The Northfield City Council on Tuesday approved subsidizing the planned 79-unit market rate apartment complex in downtown Northfield.
The vote passed on a 6-1 vote. Councilor David DeLong was the lone no vote.
The 25-year TIF includes the property the apartments are slated to occupy, at the corner of Fifth and Washington streets and city-owned parking lot on Washington Avenue. Plans call for the complex to be built on the opposite side of the block from Reunion, the restaurant that opened this summer after Rebound Enterprises made extensive renovations to the three historic buildings the eatery now occupies.
The $13.66 million apartment project is expected to include 33 studio apartments, 38 one-bedroom units and eight two-bedroom apartments. A public parking option had been discussed but has since been taken off the table.
The development is seen as likely not occurring with just private financing, qualifying it for TIF funding. The project has an estimated $1.8 million funding gap. Although the city committed to tax increment financing, the risk for the project is still seen as being on the developer to fund and construct the project and pay taxes. Project developers Rebound Enterprises and Stencil Group will still need to attain an adequate return on investment.
TIF financing is seen as capturing and utilizing most increased local property tax revenue from new development within a defined geography. It is used to encourage certain types of development or redevelopment that would not reasonably occur without assistance.
There are seven TIF districts in Northfield: Maple Brook Townhomes, Aurora Pharmaceutical, Spring Creek Townhomes, Jefferson Square Apartments, Hiley Neff Additions, Riverfront and Presidential Commons.
DeLong asked what the difference was between this tax increment financing agreement and one that the council negotiated in 1999 for the 84-unit Presidential Commons development. That project did not produce enough revenue to cover bond payments and had to borrow from another tax increment financing district.
Parameters in the current project are seen as protecting the city. The developers this time need to find mortgage equity and financing. There is no outside revenue or bonds issued on behalf of the developers.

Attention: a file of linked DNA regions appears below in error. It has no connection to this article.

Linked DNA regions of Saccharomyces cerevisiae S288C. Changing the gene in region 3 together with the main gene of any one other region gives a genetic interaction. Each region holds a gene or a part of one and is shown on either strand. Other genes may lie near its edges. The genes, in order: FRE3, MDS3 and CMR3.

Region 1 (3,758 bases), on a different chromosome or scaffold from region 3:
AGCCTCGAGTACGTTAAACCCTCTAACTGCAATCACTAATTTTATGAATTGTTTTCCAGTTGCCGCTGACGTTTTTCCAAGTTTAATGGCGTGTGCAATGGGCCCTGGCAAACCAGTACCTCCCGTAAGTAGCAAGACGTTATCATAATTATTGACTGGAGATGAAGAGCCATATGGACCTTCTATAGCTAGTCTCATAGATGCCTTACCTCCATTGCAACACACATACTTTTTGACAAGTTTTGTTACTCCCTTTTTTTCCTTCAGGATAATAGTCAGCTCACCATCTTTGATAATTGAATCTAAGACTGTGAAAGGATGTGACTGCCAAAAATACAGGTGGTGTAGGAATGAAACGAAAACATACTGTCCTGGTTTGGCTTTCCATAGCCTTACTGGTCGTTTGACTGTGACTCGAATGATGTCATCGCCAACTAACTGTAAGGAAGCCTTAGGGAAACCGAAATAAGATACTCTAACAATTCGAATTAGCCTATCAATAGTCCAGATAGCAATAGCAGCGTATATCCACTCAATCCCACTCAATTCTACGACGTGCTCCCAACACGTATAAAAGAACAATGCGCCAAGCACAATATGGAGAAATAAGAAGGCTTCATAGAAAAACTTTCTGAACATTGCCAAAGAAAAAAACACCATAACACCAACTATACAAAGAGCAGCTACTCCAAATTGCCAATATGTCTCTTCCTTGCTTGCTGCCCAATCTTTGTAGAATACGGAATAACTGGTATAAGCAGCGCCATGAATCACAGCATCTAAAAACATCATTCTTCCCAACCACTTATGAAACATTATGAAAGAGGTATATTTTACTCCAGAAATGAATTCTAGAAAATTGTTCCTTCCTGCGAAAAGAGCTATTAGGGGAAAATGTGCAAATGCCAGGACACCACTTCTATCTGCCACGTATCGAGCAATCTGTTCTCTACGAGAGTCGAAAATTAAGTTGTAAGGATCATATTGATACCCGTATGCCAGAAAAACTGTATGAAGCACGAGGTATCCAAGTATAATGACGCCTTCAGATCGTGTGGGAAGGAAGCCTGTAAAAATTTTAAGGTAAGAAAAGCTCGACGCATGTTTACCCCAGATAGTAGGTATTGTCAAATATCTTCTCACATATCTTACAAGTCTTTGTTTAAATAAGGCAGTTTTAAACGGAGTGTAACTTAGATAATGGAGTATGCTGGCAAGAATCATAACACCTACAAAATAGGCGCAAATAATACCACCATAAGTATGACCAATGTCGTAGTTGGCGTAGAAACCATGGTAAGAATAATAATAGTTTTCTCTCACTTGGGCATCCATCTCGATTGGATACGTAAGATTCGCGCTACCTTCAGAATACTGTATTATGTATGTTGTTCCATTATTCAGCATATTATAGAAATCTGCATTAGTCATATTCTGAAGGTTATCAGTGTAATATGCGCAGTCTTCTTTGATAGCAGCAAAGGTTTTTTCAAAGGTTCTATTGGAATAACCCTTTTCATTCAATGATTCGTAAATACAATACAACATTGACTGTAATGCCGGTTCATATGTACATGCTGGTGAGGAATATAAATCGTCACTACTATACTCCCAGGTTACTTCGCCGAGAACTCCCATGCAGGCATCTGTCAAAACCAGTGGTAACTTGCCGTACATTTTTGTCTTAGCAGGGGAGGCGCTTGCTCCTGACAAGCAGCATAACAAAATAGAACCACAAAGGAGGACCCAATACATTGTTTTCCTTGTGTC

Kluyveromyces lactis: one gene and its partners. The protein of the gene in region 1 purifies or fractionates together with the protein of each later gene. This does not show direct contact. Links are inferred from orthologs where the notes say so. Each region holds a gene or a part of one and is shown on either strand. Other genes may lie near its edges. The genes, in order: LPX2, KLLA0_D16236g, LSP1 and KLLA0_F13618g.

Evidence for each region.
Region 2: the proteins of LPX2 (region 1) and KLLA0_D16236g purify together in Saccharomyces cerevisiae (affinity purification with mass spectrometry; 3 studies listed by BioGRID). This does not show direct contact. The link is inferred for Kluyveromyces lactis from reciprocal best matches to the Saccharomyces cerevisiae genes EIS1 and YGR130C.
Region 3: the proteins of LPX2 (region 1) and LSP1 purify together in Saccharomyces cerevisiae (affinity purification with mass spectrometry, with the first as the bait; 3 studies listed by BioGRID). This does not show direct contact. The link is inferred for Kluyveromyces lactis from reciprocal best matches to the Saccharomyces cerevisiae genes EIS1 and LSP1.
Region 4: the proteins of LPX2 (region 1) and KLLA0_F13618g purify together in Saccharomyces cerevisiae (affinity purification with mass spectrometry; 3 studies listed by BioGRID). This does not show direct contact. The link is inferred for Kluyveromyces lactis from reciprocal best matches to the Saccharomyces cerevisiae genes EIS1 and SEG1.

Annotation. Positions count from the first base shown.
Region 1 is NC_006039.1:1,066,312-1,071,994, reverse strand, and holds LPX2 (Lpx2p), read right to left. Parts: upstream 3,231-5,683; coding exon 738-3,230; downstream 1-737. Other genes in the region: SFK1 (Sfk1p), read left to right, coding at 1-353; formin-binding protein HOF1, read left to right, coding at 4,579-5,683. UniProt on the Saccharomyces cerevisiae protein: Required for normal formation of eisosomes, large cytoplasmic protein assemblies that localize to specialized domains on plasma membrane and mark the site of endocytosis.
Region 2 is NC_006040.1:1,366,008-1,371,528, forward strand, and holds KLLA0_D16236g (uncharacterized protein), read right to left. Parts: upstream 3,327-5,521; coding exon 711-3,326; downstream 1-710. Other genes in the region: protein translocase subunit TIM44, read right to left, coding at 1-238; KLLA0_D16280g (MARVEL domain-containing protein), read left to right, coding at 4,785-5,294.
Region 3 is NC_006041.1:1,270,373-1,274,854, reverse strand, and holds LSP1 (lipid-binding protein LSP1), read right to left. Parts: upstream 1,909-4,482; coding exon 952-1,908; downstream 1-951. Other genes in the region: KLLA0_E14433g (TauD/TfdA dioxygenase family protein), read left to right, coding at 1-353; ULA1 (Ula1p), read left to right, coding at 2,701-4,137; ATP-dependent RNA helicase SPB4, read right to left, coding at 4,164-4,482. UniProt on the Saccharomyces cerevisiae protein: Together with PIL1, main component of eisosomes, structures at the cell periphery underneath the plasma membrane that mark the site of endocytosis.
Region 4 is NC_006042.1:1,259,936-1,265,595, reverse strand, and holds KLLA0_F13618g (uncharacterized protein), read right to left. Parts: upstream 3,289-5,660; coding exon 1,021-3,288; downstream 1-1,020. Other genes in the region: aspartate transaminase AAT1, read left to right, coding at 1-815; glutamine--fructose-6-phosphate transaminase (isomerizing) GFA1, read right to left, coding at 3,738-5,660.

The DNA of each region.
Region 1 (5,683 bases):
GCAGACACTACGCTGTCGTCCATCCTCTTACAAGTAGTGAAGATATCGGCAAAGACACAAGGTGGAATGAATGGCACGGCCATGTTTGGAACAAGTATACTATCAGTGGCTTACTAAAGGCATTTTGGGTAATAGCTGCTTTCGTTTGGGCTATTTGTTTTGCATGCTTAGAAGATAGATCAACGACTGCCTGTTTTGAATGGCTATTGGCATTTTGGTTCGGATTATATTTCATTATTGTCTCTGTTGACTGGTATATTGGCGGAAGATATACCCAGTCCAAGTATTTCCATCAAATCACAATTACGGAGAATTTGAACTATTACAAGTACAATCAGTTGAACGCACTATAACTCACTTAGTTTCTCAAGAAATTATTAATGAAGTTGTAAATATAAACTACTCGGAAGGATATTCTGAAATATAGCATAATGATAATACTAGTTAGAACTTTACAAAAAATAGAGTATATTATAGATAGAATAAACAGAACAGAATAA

DeLong later took issue with including the nearby Washington Street parking lot in the tax increment financing district and unsuccessfully moved to exclude that spot from the district.
Councilors Brad Ness and Suzie Nakasian and Mayor Rhonda Pownell said they are in favor of establishing the district and appreciated the work developers did in the process.
Councilor Jessica Peterson White said she is mainly skeptical of public boards subsidizing private development but added this request was outside of the norm. She said the city needed to move ahead with the project because of the need for housing and increasing downtown density.
“I’m delighted to see this move forward as a resident of the immediate neighborhood,” she said.
“I appreciate the evolution of the TIF policies and the safeguards that were put into place with this TIF offer,” Councilor Erica Zweifel added.
DeLong said although he agreed with nearly every positive statement about the project, he wanted the council, as a policymaking body, to discuss adding the parking lot into the district prior to Tuesday.
In extending the TIF boundary, including the parking lot, the city made the property eligible for possible funding sources not otherwise available if development takes place. The parking lot is not slated for construction in association with the project. DeLong said the apartment complex should stand on its own and not include any other work.
“We didn’t talk about this,” he said.
The main level of the apartment complex is expected to include lobby, office and fitness facilities, and floors two through four will contain 79 living units along with two elevated residential decks on floors one and four.
Approximately 90 percent of the units are planned to be market rate.